US and European countries scale back presence in Iraq amid Iran tensions

A German military advisor at the military camp of Mirra on the outskirts of Erbil, northern Iraq. (AFP/ File photo)
Updated 16 May 2019

US and European countries scale back presence in Iraq amid Iran tensions

  • US orders departure of “non-emergency government employees”
  • Germany is suspending military training operations in Iraq due to increasing regional tensions

ERBIL: The US State Department on Wednesday ordered the departure of “non-emergency government employees” from Iraq, the US embassy in Baghdad said in a statement.
Referring to the embassy and the US consulate in Erbil, it said “normal visa services at both posts will be temporarily suspended. The US government has limited ability to provide emergency services to US citizens in Iraq.”
The statement recommended those affected “depart by commercial transportation as soon as possible.”

The US embassies in Lebanon, Iraq and the United Arab Emirates also warned American citizens of heightened tensions in the region amid escalation with Iran.
In advisories issued Wednesday, the embassies advised Americans to maintain a "high level of vigilance" and keep a low profile. The embassy in the central Asian nation of Turkmenistan, on Iran's northeast borders, issued similar warnings.

Meanwhile, Germany is suspending military training operations in Iraq due to increasing regional tensions, a spokesman for the Defence Ministry said on Wednesday.
Germany has indications of potential attacks supported by Iran, he said, adding that this did not mean the training programmes could not resume in the coming days.
Focus Online said the decision had been taken in coordination with partner countries fighting Daesh in the region.

The Dutch government also suspended a mission in Iraq that provides assistance to local authorities due to a security threat, Dutch news agency ANP reported on Wednesday.
Dutch military personal help train Iraqi forces in Erbil, northern Iraq, along with other foreign troops.
The report gave no details about the nature of the threat.

 


Cairo turns to Tokyo for a lesson on education

Updated 23 August 2019

Cairo turns to Tokyo for a lesson on education

  • The Japanese education system is recognized as one of the top five worldwide

CAIRO: Egypt is seeking Japan’s help to improve its education system, which has fallen to 130th place in international rankings.

The Japanese education system is recognized as one of the top five worldwide, and Cairo is hoping to apply key aspects of Japan’s approach to the Egyptian curriculum.

Education has played a major role in transforming Japan from a feudal state receiving aid following World War II to a modern economic powerhouse.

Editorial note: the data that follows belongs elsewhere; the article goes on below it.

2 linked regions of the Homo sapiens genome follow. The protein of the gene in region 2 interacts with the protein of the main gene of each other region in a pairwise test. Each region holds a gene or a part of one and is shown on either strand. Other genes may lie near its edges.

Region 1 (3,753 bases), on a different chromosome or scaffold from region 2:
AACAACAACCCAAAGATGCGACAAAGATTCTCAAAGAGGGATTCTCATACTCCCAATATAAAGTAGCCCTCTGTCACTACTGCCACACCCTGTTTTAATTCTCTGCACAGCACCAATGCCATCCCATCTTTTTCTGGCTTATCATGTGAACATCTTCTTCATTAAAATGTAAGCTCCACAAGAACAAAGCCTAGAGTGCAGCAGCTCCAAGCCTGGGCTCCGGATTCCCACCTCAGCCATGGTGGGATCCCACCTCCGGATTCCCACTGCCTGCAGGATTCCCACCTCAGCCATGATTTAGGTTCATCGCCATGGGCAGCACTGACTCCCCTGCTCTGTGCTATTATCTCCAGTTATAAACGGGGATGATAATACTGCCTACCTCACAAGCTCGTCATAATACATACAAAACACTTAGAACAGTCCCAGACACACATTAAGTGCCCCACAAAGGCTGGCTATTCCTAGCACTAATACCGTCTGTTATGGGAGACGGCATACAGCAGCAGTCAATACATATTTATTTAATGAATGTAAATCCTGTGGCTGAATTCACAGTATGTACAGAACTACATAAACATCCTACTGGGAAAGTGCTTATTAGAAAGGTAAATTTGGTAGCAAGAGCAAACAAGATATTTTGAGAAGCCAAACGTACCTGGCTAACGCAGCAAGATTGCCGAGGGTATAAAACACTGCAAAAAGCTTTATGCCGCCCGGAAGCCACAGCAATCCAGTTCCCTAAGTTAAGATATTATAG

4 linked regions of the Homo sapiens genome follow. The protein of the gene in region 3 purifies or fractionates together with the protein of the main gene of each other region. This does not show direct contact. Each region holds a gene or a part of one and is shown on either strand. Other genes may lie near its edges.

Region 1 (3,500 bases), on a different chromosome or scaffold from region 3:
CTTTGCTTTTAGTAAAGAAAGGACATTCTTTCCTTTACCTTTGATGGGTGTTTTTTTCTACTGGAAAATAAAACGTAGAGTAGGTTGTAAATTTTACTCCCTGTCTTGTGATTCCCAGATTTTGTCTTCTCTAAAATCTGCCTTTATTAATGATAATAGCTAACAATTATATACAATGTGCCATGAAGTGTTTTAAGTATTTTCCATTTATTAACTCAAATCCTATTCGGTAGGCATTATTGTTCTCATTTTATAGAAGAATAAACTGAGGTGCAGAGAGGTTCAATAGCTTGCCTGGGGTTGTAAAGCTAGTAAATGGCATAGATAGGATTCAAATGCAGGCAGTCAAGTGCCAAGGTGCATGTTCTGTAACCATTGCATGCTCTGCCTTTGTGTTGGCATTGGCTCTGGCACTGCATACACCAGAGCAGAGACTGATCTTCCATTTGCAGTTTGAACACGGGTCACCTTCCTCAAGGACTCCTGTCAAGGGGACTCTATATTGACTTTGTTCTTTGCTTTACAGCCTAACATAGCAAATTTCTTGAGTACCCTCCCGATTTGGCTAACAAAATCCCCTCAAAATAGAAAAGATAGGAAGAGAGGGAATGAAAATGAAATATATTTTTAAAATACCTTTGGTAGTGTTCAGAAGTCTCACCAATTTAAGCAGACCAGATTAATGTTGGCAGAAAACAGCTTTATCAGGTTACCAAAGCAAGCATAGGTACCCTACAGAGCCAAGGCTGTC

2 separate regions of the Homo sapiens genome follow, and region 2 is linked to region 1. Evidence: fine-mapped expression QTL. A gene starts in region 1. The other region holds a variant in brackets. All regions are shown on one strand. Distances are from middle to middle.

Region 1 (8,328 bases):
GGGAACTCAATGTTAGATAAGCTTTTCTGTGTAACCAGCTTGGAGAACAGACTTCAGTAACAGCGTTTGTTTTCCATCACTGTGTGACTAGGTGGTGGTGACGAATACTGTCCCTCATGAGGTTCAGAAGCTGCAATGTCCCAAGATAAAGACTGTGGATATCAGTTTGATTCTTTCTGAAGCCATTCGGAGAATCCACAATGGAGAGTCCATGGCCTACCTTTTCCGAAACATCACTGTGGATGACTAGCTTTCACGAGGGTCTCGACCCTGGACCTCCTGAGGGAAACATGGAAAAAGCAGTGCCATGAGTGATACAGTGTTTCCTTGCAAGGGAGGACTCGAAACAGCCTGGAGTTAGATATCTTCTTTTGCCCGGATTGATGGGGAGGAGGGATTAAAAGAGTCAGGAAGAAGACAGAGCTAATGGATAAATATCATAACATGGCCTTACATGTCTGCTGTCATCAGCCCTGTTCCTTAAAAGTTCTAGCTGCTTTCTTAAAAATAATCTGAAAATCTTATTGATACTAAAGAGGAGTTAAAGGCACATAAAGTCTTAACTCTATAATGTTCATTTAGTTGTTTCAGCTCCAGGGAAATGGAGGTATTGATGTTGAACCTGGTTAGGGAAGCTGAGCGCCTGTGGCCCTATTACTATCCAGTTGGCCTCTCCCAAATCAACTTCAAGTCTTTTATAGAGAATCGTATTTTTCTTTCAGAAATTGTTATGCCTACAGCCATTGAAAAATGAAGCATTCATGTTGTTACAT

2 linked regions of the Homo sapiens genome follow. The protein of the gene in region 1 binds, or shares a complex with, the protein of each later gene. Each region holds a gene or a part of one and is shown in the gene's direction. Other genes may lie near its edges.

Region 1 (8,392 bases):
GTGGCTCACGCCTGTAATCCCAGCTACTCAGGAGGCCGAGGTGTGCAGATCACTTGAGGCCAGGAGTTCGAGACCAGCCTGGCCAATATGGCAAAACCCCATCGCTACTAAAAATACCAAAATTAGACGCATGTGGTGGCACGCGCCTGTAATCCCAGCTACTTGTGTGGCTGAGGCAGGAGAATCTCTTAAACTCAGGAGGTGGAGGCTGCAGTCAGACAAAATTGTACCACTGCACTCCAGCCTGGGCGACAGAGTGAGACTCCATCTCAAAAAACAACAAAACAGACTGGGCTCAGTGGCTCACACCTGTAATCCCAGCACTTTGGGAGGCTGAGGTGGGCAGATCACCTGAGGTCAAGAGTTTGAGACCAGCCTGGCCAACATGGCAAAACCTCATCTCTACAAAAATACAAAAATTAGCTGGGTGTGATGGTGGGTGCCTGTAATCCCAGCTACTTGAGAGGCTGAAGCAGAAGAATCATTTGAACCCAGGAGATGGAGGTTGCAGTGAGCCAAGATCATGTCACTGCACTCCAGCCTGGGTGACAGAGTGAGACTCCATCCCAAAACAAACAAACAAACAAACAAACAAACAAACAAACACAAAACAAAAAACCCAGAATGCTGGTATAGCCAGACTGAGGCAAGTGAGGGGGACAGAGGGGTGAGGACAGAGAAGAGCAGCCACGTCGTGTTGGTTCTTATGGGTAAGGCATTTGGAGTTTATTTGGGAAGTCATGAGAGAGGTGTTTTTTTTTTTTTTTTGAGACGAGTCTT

During a visit to Japan in 2016, Egyptian President Abdel Fattah El-Sisi discussed political and economic development with Japanese officials, and was also briefed on the Japanese education system.

The Egyptian leader visited Japanese schools and called on Japan to help Egypt introduce a similar system in its schools.  

As part of Egyptian-Japanese cooperation, Japan’s embassy established cultural cooperation as well as technical and professional education links between the two countries. Collaboration has been strengthened from kindergarten to post-university, with Japanese experts contributing in various education fields.

Japanese experts have held seminars in schools across the country, focusing on basic education. 

During one seminar, Japan highlighted the importance of enhancing education by playing games during kindergarten and primary school, encouraging children’s ability and desire to explore.  

Education expert Ola El-Hazeq told Arab News that the Japanese system focuses on developing students’ sense of collective worth and responsibility toward society. This starts with their surrounding environment by taking care of school buildings, educational equipment and school furniture, for example.

“Japanese schools are known for being clean,” El-Hazeq said. “The first thing that surprises a school visitor is finding sneakers placed neatly in a locker or on wooden shelves at the school entrance. Each sneaker has its owner’s name on it. This is a habit picked up at most primary and intermediate schools as well as in many high schools.”

Japanese students also clean their classrooms, collect leaves that have fallen in the playground and take out the garbage. In many cases, teachers join students to clean up schools and also public gardens and beaches during the summer holidays.

El-Hazeq added that neither the teachers nor the students find it beneath their dignity to carry out such chores.

The academic year in Japan continues for almost 11 months, different from most other countries, with the Japanese academic year starting on April 1 and ending on March 31 the following year.

Japan’s school days and hours are relatively longer in comparison with other countries. Usually the school day is from 8 a.m. to 4 p.m. Teachers normally work until 5 p.m. but sometimes up to 7 p.m. Holidays are shorter than in other countries. Spring and winter holidays are no longer than 10 days, and the summer holiday ranges from 40 to 45 days.